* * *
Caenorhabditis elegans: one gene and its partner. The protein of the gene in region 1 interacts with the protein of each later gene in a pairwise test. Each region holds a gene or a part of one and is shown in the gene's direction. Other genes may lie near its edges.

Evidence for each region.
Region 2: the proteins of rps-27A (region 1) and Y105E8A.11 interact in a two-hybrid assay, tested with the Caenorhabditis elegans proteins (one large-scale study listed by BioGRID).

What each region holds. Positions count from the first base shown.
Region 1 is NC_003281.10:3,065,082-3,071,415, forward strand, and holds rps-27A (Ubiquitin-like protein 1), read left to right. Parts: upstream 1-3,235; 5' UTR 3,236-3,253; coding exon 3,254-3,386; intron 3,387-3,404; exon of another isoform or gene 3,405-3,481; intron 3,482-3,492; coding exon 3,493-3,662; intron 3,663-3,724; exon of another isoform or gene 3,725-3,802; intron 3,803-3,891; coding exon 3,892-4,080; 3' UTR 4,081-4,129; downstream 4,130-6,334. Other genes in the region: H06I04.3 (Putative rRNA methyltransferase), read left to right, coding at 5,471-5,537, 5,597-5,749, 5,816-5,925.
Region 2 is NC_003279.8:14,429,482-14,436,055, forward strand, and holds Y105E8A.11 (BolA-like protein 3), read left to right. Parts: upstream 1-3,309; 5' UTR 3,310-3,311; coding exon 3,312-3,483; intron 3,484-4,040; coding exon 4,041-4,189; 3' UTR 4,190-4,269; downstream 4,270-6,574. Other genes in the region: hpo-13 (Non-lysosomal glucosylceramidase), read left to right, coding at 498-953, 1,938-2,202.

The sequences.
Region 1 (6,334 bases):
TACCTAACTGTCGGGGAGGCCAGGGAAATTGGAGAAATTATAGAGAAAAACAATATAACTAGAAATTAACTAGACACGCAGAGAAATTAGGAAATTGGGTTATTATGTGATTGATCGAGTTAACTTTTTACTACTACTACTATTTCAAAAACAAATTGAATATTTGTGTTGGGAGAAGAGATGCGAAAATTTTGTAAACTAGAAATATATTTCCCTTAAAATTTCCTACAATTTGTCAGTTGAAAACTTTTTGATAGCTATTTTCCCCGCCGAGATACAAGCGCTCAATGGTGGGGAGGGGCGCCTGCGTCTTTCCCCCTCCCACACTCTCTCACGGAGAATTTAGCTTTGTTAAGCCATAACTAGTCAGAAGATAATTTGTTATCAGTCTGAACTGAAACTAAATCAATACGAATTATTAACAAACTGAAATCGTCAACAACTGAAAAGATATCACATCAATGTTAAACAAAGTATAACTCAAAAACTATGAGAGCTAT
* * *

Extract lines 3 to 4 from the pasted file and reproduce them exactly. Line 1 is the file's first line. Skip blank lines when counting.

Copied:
Region 2: the proteins of rps-27A (region 1) and Y105E8A.11 interact in a two-hybrid assay, tested with the Caenorhabditis elegans proteins (one large-scale study listed by BioGRID).

What each region holds. Positions count from the first base shown.